At most universities, only research output is valued. Dartmouth is different and quite possibly unique: I’ve written before about what it takes to get tenure at Dartmouth, where research and teaching are weighted equally in that evaluation, and your research is held to the standards of the best research universities, and your teaching is held to the standards of the best undergraduate teaching colleges. However, the way my teaching effectiveness is evaluated is one of the primary causes of grade inflation. In this post, I will explore how we might change the incentives of faculty to reduce the causes and consequences of grade inflation and thereby provide better educations to our students.
The rationale presented here summarizes the conclusions made by the committee I was on that considered the causes, consequences and solutions to grade inflation. You can see a description of our proposal at dartblog.com (click here for the pdf of our full proposal).
Over the last month, the committee I’m on that developed a proposal to address the causes and consequences of grade inflation talked with many students. In these conversa—tions, many Dartmouth students reported to us that they committed 35-40 hours per week to their extracurricular activities–the equivalent of full-time jobs. They are essentially people who have full-time jobs and go to school part-time!
Moreover, many of them described these extracurricular activities as being much more important to them than their coursework. The current student Editorial Board of The Dartmouth student newspaper seems to agree with this sentiment.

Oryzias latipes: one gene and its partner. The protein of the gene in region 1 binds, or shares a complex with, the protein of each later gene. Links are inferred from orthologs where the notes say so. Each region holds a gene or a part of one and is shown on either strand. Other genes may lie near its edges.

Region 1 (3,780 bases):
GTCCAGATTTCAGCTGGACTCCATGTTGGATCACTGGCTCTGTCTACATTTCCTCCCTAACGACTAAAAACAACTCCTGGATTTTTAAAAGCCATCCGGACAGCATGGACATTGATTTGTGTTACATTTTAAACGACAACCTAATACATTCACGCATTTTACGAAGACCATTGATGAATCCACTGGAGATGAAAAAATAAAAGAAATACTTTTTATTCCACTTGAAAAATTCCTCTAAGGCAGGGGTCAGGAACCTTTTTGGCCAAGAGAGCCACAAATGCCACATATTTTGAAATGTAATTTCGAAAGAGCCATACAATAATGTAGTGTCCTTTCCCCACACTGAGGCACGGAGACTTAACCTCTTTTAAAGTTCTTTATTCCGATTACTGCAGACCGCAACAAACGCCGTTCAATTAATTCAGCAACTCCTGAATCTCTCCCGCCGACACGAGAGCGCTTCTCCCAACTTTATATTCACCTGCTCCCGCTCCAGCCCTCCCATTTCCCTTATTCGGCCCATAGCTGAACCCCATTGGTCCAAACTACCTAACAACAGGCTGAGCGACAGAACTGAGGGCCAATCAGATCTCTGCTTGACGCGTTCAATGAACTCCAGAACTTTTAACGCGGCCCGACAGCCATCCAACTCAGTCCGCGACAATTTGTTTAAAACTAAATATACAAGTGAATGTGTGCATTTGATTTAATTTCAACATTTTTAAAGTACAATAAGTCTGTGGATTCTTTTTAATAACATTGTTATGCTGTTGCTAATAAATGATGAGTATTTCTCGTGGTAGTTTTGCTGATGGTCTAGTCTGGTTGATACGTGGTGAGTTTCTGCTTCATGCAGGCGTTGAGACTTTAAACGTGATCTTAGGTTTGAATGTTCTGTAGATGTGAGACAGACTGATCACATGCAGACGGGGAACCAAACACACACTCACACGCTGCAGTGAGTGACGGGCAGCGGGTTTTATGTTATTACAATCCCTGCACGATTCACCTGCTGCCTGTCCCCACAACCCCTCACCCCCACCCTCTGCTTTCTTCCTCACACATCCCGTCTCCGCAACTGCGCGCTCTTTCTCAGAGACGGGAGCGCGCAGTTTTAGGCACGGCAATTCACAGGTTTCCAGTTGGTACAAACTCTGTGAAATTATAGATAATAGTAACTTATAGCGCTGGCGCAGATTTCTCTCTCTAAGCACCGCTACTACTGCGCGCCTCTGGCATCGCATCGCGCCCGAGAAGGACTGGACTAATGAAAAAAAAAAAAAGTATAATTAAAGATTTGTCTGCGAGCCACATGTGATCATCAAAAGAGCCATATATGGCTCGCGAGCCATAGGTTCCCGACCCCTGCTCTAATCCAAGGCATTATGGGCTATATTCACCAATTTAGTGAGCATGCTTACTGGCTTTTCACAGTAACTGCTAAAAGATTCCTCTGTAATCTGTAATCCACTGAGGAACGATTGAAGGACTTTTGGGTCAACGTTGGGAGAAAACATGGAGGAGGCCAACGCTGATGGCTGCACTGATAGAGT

To the professor who criticized my not giving the median grades for the Art History and Spanish departments during my talk to the full faculty last week, and who said that I was “disingenuous” in saying that they were the only two Dartmouth departments with A- modes, I actually told you all the information you need to know exactly what their medians are. I just didn’t say it out loud. Can’t a guy structure points in a talk for effect?
Here’s the problem for you: I said that only four departments at Dartmouth had a median of B+ [Chemistry, Economics, Biological Sciences, Mathematics] last year, and all others had a median of A or A-. I also said that Art History and Spanish are the only two departments with a mode of A- and every other department is higher, as you rightly characterized to Mr. Asch. So what are their median grades?
Hint: if their medians were A, what would their modes have to be?
Perhaps we need that quantitative distributive requirement for faculty as well.
Given the press (see here and here for starters) about the work of our committee on how to fix the problems causing grade inflation, I have been hearing a lot from faculty at Dartmouth and at other universities and from Dartmouth alumni (hopefully, the Dartmouth administration will post our full analysis and proposal to the web soon). They’re running about 95% strongly supportive, in my estimation. Obviously, not everyone agrees, and some question particular points of our analysis (and see here). All of this is natural and an important part of the process of probing, questioning and making sure we get this absolutely right.